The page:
Hall Brothers Shipyard breaks ground in Madrone (renamed Winslow) on Eagle Harbor on Bainbridge Island on July 6, 1902.

  • By Jennifer Ott
  • Posted 9/10/2007
  • HistoryLink.org Essay 8276
On July 6, 1902, the Hall Brothers Shipyard breaks ground for its new location in Madrone (renamed Winslow) on Eagle Harbor on Bainbridge Island. Upon moving there in May 1903, the shipyard will become the town's first large-scale industry. At the turn of the century the Hall Brothers Marine Railway and Shipbuilding Company (its formal name) was outgrowing its site at Port Blakely, which had steep hills ending at the beach. Shipyard owner Henry Hall (his brothers Isaac and Winslow had died) looked to Eagle Harbor for more room and secured 77 acres in Madrone. The town's name becomes Winslow, in honor of Winslow Hall, either because, as historian Edmond Meany asserts, Henry Hall renamed the town, or because the town renamed itself to encourage the shipyard to relocate there.

Business Ups and Downs

Eagle Harbor offered more level ground and a gentler slope adjacent to the shore but the company still moved nearly 5,000 cubic yards of dirt and dredged the harbor. These adjustments to the landscape allowed them to build five-masted schooners at the site. The schooners had a unique design that allowed them to be loaded through the bow or stern and from the deck. The company also planned to use the enlarged yard to build steel-hulled ships but that would not happen until 1939, when the shipyard was under different ownership. 

The company's fortunes rose and fell in its new location. After a little over a decade in Winslow, Hall sold the business to D. W. Hartzell, who renamed it Winslow Marine Railway and Shipbuilding Company. Once the Great Depression of the 1930s hit, few jobs remained in the shipyard and in 1931 it suffered a fire. In 1934 the yard was improved and the company was able to survive the Depression. During World War II workers built minesweepers and repaired damaged ships for the military. Workers from Seattle and from the island were hired and the workforce increased to 2,300.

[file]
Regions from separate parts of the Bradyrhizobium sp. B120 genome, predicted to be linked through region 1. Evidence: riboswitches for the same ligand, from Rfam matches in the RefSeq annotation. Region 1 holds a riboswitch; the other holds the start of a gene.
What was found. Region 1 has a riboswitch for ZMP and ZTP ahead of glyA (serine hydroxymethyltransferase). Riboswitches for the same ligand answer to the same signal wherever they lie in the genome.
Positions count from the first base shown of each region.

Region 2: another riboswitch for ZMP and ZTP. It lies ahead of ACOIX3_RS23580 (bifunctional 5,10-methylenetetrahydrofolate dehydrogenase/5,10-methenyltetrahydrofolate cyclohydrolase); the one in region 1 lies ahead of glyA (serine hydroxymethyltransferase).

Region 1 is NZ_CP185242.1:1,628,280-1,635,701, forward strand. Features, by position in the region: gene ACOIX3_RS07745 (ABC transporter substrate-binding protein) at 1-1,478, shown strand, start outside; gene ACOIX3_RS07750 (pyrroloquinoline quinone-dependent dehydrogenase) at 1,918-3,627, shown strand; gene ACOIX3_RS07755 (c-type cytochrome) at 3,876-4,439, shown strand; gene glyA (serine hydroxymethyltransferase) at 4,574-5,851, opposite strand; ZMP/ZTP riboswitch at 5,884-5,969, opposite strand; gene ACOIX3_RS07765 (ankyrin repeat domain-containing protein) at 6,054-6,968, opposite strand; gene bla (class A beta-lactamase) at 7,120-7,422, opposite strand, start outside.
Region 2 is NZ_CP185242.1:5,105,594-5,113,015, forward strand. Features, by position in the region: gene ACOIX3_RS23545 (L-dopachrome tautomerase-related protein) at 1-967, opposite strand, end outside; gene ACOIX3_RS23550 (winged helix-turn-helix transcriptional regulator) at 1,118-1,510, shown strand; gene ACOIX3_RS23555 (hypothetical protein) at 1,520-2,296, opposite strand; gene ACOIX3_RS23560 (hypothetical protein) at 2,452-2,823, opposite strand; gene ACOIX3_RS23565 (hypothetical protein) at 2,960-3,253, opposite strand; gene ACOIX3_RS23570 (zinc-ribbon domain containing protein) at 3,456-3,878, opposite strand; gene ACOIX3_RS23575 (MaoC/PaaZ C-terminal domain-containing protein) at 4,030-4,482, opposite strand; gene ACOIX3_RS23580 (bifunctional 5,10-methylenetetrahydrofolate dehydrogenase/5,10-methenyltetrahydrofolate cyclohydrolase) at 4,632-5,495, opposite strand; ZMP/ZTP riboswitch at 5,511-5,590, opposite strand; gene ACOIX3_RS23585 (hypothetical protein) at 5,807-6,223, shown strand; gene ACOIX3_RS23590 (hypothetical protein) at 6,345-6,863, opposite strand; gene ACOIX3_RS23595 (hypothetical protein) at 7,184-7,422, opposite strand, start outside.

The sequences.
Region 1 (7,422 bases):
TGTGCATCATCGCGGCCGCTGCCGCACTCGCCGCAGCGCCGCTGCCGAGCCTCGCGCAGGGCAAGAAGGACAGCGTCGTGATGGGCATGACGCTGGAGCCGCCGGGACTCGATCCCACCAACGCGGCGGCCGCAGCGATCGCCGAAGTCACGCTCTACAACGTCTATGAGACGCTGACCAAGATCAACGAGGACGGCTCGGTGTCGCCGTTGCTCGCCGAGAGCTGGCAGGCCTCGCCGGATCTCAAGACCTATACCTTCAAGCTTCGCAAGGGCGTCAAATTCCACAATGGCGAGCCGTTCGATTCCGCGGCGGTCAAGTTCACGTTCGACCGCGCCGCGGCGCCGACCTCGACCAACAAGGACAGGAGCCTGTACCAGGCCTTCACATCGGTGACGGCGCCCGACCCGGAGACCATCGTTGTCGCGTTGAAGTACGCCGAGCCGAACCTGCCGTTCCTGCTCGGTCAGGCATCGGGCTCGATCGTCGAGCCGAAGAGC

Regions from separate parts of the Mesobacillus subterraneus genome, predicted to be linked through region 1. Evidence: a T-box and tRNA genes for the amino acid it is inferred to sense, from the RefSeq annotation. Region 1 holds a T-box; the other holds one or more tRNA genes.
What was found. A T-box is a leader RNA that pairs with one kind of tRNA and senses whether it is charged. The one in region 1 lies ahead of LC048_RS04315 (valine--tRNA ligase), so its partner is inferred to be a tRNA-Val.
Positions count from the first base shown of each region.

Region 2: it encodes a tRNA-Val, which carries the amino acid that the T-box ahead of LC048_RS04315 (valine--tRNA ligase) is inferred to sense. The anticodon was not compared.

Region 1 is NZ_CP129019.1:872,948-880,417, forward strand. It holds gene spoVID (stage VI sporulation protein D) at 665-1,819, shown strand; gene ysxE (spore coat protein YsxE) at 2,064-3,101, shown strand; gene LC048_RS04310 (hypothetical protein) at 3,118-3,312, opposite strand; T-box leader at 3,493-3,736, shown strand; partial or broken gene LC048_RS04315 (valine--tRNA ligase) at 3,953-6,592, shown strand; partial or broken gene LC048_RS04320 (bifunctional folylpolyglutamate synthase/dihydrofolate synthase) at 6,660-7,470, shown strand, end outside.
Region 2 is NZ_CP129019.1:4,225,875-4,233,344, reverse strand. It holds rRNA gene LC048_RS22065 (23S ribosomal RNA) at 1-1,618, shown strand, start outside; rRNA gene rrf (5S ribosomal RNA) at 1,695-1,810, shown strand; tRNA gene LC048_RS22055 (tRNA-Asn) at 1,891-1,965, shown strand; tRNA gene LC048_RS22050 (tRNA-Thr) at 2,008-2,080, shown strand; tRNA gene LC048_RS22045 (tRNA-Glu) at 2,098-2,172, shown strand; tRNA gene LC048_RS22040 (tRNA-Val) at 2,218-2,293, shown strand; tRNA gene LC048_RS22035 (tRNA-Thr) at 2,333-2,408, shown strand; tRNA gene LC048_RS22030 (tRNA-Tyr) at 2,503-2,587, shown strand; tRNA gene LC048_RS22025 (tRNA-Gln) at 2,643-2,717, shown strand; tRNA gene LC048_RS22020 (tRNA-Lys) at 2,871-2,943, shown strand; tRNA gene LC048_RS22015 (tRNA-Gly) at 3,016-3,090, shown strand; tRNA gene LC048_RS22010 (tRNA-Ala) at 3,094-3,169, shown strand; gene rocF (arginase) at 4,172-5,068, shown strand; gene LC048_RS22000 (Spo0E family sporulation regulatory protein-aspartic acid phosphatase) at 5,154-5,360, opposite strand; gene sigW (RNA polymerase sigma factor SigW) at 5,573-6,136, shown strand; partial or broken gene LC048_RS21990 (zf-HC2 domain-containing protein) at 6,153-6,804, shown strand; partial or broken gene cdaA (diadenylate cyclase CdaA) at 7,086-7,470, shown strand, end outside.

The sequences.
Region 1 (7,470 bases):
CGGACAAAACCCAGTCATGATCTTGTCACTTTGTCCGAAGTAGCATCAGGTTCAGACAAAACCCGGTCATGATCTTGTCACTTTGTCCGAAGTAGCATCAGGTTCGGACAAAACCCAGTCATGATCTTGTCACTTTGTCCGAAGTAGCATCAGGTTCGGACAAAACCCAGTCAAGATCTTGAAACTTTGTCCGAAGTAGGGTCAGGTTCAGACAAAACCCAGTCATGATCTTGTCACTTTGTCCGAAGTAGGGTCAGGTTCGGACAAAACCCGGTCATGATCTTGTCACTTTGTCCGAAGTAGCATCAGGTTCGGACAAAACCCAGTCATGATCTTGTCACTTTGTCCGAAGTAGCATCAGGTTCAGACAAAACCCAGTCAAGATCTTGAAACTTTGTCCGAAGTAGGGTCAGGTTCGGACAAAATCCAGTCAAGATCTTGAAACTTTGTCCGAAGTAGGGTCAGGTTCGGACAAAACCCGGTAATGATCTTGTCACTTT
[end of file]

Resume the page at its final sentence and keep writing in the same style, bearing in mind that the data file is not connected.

In 1943 the company was sold again, and became Commercial Ship Repair of Winslow. After the war, with the loss of defense work, employment dropped off considerably, and the workforce fell to  50. In 1959 the yard closed and the property was split into a marina, a private development, and a Washington State Ferries maintenance facility.


Sources: Elsie Frankland Marriott, Bainbridge Through Bifocals (Seattle: Gateway Printing Company, 1941); Edmond S. Meany, Origin of Washington Geographic Names (Seattle: University of Washington Press, 1923), 74-75; Elnora A. Parfitt, "Winslow and Environs," in Kitsap County Historical Society, Book IV Bainbridge Island of Kitsap County History (Seattle: Dinner & Klein, 1977), 42, 47-52; Jack Swanson, Picture Bainbridge: A Pictorial History of Bainbridge Island (Bainbridge Island: The Bainbridge Island Historical Society, 2002); Katy Warner, A History of Bainbridge Island (Bainbridge Island:  Bainbridge Island Public Schools, 1968);  "Century on the Harbor" Bainbridge Island Review, August 8, 1990, p. 19;  "Hall’s Modern Shipbuilding Plant at Eagle Harbor," The Seattle Post-Intelligencer, Magazine Section, May 24, 1903.

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